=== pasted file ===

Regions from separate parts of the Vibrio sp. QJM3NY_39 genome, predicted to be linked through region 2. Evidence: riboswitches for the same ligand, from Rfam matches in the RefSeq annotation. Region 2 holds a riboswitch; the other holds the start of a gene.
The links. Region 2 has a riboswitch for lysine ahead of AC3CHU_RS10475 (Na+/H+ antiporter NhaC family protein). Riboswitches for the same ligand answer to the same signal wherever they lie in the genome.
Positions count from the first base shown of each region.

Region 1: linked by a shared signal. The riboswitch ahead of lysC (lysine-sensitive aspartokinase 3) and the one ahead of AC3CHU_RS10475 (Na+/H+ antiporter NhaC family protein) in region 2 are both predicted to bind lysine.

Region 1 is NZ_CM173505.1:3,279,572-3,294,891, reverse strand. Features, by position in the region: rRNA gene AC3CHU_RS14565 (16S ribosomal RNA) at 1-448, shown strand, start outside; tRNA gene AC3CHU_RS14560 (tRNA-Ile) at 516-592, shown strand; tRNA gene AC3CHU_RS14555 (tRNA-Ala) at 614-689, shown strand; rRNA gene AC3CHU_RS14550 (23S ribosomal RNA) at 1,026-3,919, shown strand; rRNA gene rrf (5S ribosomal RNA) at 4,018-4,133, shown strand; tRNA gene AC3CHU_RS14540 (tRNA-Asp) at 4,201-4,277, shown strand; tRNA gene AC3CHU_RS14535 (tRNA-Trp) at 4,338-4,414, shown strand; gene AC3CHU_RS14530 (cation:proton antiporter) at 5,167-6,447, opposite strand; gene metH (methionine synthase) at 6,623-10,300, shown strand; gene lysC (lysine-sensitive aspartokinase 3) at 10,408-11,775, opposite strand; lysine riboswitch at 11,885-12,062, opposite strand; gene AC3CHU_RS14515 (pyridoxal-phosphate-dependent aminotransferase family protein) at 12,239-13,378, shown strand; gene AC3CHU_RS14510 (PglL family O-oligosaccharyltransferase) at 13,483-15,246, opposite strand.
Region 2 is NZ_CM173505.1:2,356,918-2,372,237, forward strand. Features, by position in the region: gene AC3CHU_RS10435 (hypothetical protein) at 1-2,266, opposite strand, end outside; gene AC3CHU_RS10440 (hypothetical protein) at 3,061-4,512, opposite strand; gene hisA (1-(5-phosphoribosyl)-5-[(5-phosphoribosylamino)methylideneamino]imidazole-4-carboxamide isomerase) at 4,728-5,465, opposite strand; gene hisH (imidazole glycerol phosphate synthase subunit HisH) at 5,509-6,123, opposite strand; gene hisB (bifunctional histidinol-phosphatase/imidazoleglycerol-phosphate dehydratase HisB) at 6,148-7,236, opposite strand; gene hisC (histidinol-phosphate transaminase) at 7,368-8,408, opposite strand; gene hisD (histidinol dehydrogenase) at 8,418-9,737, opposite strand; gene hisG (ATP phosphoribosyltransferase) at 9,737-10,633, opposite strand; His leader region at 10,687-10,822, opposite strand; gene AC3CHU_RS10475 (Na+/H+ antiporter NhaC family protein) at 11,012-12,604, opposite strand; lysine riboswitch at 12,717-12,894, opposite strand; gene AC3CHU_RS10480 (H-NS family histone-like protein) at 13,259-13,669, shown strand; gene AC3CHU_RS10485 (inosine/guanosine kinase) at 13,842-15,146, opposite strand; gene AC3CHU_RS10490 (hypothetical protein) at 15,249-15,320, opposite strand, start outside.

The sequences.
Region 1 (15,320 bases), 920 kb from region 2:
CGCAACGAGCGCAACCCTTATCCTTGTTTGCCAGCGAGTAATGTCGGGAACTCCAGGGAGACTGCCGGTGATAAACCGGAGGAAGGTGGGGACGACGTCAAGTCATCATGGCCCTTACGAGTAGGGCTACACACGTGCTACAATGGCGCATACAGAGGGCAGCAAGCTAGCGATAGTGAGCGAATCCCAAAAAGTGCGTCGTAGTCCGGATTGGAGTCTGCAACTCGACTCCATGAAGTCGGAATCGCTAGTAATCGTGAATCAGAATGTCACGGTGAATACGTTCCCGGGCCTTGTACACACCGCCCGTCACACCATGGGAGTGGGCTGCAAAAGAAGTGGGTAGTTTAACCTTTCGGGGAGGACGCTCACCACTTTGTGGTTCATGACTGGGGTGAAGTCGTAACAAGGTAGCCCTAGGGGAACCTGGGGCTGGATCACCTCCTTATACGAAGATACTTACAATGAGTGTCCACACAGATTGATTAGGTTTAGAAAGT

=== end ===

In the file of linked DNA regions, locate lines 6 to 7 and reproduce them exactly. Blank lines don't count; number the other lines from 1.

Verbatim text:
Region 2 is NZ_CM173505.1:2,356,918-2,372,237, forward strand. Features, by position in the region: gene AC3CHU_RS10435 (hypothetical protein) at 1-2,266, opposite strand, end outside; gene AC3CHU_RS10440 (hypothetical protein) at 3,061-4,512, opposite strand; gene hisA (1-(5-phosphoribosyl)-5-[(5-phosphoribosylamino)methylideneamino]imidazole-4-carboxamide isomerase) at 4,728-5,465, opposite strand; gene hisH (imidazole glycerol phosphate synthase subunit HisH) at 5,509-6,123, opposite strand; gene hisB (bifunctional histidinol-phosphatase/imidazoleglycerol-phosphate dehydratase HisB) at 6,148-7,236, opposite strand; gene hisC (histidinol-phosphate transaminase) at 7,368-8,408, opposite strand; gene hisD (histidinol dehydrogenase) at 8,418-9,737, opposite strand; gene hisG (ATP phosphoribosyltransferase) at 9,737-10,633, opposite strand; His leader region at 10,687-10,822, opposite strand; gene AC3CHU_RS10475 (Na+/H+ antiporter NhaC family protein) at 11,012-12,604, opposite strand; lysine riboswitch at 12,717-12,894, opposite strand; gene AC3CHU_RS10480 (H-NS family histone-like protein) at 13,259-13,669, shown strand; gene AC3CHU_RS10485 (inosine/guanosine kinase) at 13,842-15,146, opposite strand; gene AC3CHU_RS10490 (hypothetical protein) at 15,249-15,320, opposite strand, start outside.

The sequences.